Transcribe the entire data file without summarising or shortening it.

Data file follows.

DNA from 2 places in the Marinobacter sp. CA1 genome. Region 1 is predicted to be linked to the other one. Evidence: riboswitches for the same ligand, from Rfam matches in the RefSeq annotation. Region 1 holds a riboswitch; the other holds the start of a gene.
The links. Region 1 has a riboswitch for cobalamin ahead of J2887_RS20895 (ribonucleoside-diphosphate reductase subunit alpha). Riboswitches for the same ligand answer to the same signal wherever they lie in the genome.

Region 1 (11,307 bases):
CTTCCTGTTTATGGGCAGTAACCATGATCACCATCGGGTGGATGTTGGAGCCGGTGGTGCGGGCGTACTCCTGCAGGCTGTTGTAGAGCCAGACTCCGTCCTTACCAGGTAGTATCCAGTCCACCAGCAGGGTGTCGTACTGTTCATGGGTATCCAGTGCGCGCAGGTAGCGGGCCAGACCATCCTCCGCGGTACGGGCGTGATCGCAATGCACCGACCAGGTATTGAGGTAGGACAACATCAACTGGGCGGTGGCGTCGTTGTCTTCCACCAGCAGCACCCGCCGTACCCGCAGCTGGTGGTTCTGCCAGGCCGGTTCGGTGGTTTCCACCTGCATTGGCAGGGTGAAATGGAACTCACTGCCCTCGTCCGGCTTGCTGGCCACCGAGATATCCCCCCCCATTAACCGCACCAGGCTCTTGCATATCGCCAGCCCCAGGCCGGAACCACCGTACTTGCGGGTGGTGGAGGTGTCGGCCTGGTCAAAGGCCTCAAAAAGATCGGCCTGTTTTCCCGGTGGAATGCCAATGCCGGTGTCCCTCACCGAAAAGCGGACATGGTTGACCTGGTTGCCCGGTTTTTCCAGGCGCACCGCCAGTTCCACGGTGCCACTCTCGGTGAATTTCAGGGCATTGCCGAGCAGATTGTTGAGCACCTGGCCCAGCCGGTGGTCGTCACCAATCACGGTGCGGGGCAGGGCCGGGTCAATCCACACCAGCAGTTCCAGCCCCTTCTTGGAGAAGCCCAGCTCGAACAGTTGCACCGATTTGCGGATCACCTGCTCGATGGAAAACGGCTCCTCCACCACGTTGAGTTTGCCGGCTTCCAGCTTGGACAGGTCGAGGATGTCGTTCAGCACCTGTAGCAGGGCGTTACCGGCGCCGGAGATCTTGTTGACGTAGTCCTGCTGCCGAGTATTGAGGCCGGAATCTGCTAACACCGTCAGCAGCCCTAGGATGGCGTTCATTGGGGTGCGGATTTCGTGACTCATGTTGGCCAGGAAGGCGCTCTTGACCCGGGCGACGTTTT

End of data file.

DNA from 2 places in the Marinobacter sp. CA1 genome. Region 1 is predicted to be linked to the other one. Evidence: riboswitches for the same ligand, from Rfam matches in the RefSeq annotation. Region 1 holds a riboswitch; the other holds the start of a gene.
The links. Region 1 has a riboswitch for cobalamin ahead of J2887_RS20895 (ribonucleoside-diphosphate reductase subunit alpha). Riboswitches for the same ligand answer to the same signal wherever they lie in the genome.

Region 1 (11,307 bases):
CTTCCTGTTTATGGGCAGTAACCATGATCACCATCGGGTGGATGTTGGAGCCGGTGGTGCGGGCGTACTCCTGCAGGCTGTTGTAGAGCCAGACTCCGTCCTTACCAGGTAGTATCCAGTCCACCAGCAGGGTGTCGTACTGTTCATGGGTATCCAGTGCGCGCAGGTAGCGGGCCAGACCATCCTCCGCGGTACGGGCGTGATCGCAATGCACCGACCAGGTATTGAGGTAGGACAACATCAACTGGGCGGTGGCGTCGTTGTCTTCCACCAGCAGCACCCGCCGTACCCGCAGCTGGTGGTTCTGCCAGGCCGGTTCGGTGGTTTCCACCTGCATTGGCAGGGTGAAATGGAACTCACTGCCCTCGTCCGGCTTGCTGGCCACCGAGATATCCCCCCCCATTAACCGCACCAGGCTCTTGCATATCGCCAGCCCCAGGCCGGAACCACCGTACTTGCGGGTGGTGGAGGTGTCGGCCTGGTCAAAGGCCTCAAAAAGATCGGCCTGTTTTCCCGGTGGAATGCCAATGCCGGTGTCCCTCACCGAAAAGCGGACATGGTTGACCTGGTTGCCCGGTTTTTCCAGGCGCACCGCCAGTTCCACGGTGCCACTCTCGGTGAATTTCAGGGCATTGCCGAGCAGATTGTTGAGCACCTGGCCCAGCCGGTGGTCGTCACCAATCACGGTGCGGGGCAGGGCCGGGTCAATCCACACCAGCAGTTCCAGCCCCTTCTTGGAGAAGCCCAGCTCGAACAGTTGCACCGATTTGCGGATCACCTGCTCGATGGAAAACGGCTCCTCCACCACGTTGAGTTTGCCGGCTTCCAGCTTGGACAGGTCGAGGATGTCGTTCAGCACCTGTAGCAGGGCGTTACCGGCGCCGGAGATCTTGTTGACGTAGTCCTGCTGCCGAGTATTGAGGCCGGAATCTGCTAACACCGTCAGCAGCCCTAGGATGGCGTTCATTGGGGTGCGGATTTCGTGACTCATGTTGGCCAGGAAGGCGCTCTTGACCCGGGCGACGTTTT